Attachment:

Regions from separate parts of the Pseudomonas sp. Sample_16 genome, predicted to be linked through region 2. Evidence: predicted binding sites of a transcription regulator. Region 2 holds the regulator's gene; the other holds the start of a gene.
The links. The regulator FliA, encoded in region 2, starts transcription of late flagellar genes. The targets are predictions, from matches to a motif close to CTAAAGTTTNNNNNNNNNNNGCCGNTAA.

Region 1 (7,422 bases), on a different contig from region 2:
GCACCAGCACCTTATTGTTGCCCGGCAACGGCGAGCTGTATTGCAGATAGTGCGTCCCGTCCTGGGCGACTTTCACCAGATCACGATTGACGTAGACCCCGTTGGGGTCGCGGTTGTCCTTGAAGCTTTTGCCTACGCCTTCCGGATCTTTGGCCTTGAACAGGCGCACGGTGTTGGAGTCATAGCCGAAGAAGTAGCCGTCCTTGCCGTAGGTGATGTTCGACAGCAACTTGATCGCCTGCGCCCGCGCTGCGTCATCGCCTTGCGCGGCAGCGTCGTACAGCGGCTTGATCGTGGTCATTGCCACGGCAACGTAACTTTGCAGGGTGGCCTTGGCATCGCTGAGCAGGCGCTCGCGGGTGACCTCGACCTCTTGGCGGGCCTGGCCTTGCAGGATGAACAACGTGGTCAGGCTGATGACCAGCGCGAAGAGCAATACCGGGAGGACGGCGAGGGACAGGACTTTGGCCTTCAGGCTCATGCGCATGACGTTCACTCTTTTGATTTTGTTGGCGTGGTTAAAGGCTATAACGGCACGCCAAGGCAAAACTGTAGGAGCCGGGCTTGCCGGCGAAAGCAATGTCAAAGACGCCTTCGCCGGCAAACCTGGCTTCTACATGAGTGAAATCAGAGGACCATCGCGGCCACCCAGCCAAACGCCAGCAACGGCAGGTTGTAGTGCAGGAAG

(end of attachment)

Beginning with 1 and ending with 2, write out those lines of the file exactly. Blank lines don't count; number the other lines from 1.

Regions from separate parts of the Pseudomonas sp. Sample_16 genome, predicted to be linked through region 2. Evidence: predicted binding sites of a transcription regulator. Region 2 holds the regulator's gene; the other holds the start of a gene.
The links. The regulator FliA, encoded in region 2, starts transcription of late flagellar genes. The targets are predictions, from matches to a motif close to CTAAAGTTTNNNNNNNNNNNGCCGNTAA.